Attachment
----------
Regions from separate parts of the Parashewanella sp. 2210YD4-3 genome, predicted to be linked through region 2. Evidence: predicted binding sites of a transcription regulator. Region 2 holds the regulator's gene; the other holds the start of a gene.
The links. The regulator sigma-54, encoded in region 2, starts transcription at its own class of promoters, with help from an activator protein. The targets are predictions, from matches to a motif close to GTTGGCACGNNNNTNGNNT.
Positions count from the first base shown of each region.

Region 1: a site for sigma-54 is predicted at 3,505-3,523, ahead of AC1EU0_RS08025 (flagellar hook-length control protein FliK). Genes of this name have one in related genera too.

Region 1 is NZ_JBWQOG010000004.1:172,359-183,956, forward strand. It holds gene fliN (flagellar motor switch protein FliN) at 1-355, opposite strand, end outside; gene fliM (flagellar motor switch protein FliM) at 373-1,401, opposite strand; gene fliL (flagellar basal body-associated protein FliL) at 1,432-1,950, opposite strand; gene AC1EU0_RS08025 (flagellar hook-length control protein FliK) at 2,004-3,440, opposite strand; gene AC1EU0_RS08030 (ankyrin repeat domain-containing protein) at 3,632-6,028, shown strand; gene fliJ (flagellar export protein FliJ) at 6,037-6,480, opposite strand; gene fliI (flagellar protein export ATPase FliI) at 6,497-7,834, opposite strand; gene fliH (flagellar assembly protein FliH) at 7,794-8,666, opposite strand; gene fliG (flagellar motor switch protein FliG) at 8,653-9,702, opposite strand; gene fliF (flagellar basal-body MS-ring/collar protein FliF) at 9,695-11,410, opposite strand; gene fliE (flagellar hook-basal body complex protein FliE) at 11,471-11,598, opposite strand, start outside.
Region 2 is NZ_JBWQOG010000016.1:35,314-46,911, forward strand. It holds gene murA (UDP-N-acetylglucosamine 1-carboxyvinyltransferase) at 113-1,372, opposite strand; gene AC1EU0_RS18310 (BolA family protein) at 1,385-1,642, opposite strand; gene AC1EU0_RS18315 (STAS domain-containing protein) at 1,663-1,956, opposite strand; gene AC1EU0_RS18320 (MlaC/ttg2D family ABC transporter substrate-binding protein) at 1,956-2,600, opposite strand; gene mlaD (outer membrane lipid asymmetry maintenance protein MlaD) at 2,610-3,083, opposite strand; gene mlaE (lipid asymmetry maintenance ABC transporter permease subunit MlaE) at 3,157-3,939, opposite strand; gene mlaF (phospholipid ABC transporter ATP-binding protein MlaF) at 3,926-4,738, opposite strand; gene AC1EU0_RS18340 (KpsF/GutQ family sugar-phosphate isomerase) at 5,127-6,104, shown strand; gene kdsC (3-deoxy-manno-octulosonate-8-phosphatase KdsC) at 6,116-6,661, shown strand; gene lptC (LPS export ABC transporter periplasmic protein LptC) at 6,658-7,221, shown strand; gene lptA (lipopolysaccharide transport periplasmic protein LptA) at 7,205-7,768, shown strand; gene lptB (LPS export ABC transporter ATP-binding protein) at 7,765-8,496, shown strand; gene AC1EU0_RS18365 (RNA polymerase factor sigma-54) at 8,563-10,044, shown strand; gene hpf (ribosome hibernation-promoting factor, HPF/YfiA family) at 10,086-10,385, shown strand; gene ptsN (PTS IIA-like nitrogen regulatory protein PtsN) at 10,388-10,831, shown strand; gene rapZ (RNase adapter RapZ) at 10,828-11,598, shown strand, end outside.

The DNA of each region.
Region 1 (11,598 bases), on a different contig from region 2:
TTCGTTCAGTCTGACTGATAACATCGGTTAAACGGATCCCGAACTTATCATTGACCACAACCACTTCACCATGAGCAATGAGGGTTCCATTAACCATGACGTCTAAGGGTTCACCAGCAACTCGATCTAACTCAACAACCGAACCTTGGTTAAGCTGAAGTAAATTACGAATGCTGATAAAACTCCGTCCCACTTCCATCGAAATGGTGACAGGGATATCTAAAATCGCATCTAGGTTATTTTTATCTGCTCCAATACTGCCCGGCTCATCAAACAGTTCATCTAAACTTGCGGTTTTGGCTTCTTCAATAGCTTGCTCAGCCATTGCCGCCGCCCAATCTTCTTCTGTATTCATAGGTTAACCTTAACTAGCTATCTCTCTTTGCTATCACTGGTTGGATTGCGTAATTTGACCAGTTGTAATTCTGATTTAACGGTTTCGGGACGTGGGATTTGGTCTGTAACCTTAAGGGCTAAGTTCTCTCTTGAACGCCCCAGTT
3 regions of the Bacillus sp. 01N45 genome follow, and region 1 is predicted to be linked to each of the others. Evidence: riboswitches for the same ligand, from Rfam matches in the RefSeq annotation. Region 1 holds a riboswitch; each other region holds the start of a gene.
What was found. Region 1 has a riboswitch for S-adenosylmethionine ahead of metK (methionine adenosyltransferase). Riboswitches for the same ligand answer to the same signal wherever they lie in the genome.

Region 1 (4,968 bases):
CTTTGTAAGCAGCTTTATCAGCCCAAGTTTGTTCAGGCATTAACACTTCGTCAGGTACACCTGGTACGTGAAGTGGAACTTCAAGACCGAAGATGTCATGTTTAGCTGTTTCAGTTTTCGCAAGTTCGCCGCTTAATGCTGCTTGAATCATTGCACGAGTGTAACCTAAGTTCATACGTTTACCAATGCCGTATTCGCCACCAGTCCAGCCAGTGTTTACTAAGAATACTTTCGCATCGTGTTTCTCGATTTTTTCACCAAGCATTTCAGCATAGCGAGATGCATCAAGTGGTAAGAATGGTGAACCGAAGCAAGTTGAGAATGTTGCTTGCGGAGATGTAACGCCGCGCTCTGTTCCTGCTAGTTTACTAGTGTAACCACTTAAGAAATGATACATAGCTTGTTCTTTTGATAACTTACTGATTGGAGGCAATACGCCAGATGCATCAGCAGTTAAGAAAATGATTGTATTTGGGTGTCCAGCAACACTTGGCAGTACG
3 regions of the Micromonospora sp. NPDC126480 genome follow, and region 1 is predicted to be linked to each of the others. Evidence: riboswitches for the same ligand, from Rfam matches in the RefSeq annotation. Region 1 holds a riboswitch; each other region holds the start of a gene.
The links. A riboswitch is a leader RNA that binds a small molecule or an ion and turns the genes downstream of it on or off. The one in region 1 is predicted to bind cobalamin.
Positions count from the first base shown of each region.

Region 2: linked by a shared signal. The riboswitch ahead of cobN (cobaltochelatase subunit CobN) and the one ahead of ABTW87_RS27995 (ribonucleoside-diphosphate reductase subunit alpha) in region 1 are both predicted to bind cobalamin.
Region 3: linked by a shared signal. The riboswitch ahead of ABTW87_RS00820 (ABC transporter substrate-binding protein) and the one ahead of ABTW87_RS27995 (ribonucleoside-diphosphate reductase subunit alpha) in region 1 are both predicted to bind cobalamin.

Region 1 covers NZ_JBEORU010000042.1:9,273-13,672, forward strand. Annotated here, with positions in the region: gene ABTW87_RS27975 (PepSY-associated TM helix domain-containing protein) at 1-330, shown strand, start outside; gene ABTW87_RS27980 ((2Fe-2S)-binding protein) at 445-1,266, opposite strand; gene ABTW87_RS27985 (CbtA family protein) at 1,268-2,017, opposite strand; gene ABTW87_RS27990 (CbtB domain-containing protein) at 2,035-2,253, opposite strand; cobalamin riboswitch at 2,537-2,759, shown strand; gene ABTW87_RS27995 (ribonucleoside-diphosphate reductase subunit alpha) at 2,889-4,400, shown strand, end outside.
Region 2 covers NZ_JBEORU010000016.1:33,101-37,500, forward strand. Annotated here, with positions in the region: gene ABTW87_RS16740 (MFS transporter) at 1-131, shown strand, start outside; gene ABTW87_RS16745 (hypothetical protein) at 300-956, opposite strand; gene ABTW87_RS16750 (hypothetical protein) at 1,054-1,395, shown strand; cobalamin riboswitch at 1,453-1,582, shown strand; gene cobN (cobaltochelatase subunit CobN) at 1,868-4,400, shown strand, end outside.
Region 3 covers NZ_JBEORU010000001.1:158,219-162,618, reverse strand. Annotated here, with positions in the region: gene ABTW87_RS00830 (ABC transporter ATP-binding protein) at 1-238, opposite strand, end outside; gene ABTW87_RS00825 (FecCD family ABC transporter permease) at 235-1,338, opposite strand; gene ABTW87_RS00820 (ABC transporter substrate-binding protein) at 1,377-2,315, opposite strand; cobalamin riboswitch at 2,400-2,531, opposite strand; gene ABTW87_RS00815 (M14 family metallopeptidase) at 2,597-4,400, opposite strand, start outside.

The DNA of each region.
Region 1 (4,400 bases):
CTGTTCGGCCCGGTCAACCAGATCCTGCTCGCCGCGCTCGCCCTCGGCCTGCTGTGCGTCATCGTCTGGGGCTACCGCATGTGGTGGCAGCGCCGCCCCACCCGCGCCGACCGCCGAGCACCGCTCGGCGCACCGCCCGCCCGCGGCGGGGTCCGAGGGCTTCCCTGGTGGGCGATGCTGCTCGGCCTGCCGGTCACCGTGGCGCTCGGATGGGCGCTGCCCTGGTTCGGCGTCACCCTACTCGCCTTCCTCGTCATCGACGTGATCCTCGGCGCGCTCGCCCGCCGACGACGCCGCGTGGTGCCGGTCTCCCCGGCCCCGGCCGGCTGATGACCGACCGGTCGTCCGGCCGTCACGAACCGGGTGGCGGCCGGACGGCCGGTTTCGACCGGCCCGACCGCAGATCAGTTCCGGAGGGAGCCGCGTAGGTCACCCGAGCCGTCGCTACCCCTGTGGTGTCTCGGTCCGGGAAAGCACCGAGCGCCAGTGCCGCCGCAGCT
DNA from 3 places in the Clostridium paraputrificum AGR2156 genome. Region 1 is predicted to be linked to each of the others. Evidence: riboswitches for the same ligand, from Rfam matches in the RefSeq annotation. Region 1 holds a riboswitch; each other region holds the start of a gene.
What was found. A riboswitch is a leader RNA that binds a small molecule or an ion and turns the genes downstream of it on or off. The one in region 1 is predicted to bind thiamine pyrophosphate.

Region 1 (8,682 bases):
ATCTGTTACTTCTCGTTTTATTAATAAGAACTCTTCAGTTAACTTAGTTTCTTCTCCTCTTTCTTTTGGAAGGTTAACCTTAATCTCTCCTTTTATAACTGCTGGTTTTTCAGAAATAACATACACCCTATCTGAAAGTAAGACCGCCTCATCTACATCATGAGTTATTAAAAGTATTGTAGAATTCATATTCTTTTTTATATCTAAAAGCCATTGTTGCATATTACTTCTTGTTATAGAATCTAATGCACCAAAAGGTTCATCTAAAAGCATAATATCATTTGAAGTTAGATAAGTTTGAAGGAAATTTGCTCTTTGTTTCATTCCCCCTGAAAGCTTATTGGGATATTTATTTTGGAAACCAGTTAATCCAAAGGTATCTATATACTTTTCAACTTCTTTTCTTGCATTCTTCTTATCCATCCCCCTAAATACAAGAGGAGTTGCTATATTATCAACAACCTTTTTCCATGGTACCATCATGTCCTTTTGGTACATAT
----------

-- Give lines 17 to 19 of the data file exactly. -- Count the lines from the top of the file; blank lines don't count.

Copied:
Region 2: linked by a shared signal. The riboswitch ahead of cobN (cobaltochelatase subunit CobN) and the one ahead of ABTW87_RS27995 (ribonucleoside-diphosphate reductase subunit alpha) in region 1 are both predicted to bind cobalamin.
Region 3: linked by a shared signal. The riboswitch ahead of ABTW87_RS00820 (ABC transporter substrate-binding protein) and the one ahead of ABTW87_RS27995 (ribonucleoside-diphosphate reductase subunit alpha) in region 1 are both predicted to bind cobalamin.

Region 1 covers NZ_JBEORU010000042.1:9,273-13,672, forward strand. Annotated here, with positions in the region: gene ABTW87_RS27975 (PepSY-associated TM helix domain-containing protein) at 1-330, shown strand, start outside; gene ABTW87_RS27980 ((2Fe-2S)-binding protein) at 445-1,266, opposite strand; gene ABTW87_RS27985 (CbtA family protein) at 1,268-2,017, opposite strand; gene ABTW87_RS27990 (CbtB domain-containing protein) at 2,035-2,253, opposite strand; cobalamin riboswitch at 2,537-2,759, shown strand; gene ABTW87_RS27995 (ribonucleoside-diphosphate reductase subunit alpha) at 2,889-4,400, shown strand, end outside.